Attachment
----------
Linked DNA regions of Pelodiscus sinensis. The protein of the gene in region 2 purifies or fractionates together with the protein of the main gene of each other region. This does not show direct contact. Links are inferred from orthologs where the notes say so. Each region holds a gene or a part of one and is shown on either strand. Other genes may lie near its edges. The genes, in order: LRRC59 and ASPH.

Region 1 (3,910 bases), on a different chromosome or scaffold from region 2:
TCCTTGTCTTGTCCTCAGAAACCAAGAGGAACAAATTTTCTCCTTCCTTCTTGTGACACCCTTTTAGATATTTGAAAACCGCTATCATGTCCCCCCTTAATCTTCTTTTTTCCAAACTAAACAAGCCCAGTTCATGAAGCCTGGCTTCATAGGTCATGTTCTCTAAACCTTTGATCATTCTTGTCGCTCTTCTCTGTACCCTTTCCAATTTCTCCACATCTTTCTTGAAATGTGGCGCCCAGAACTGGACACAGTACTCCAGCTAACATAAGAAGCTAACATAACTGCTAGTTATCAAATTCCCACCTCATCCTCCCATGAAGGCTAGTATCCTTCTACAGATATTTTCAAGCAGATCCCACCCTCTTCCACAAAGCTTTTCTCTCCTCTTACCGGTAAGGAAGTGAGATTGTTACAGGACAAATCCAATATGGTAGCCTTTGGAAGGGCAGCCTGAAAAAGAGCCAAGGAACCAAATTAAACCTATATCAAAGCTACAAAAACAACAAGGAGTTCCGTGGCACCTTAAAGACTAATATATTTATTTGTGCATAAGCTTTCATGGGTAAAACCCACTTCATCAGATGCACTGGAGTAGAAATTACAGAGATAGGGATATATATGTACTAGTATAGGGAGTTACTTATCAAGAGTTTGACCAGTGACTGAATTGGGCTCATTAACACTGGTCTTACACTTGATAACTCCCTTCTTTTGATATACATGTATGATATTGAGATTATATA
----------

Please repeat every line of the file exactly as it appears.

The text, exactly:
Linked DNA regions of Pelodiscus sinensis. The protein of the gene in region 2 purifies or fractionates together with the protein of the main gene of each other region. This does not show direct contact. Links are inferred from orthologs where the notes say so. Each region holds a gene or a part of one and is shown on either strand. Other genes may lie near its edges. The genes, in order: LRRC59 and ASPH.

Region 1 (3,910 bases), on a different chromosome or scaffold from region 2:
TCCTTGTCTTGTCCTCAGAAACCAAGAGGAACAAATTTTCTCCTTCCTTCTTGTGACACCCTTTTAGATATTTGAAAACCGCTATCATGTCCCCCCTTAATCTTCTTTTTTCCAAACTAAACAAGCCCAGTTCATGAAGCCTGGCTTCATAGGTCATGTTCTCTAAACCTTTGATCATTCTTGTCGCTCTTCTCTGTACCCTTTCCAATTTCTCCACATCTTTCTTGAAATGTGGCGCCCAGAACTGGACACAGTACTCCAGCTAACATAAGAAGCTAACATAACTGCTAGTTATCAAATTCCCACCTCATCCTCCCATGAAGGCTAGTATCCTTCTACAGATATTTTCAAGCAGATCCCACCCTCTTCCACAAAGCTTTTCTCTCCTCTTACCGGTAAGGAAGTGAGATTGTTACAGGACAAATCCAATATGGTAGCCTTTGGAAGGGCAGCCTGAAAAAGAGCCAAGGAACCAAATTAAACCTATATCAAAGCTACAAAAACAACAAGGAGTTCCGTGGCACCTTAAAGACTAATATATTTATTTGTGCATAAGCTTTCATGGGTAAAACCCACTTCATCAGATGCACTGGAGTAGAAATTACAGAGATAGGGATATATATGTACTAGTATAGGGAGTTACTTATCAAGAGTTTGACCAGTGACTGAATTGGGCTCATTAACACTGGTCTTACACTTGATAACTCCCTTCTTTTGATATACATGTATGATATTGAGATTATATA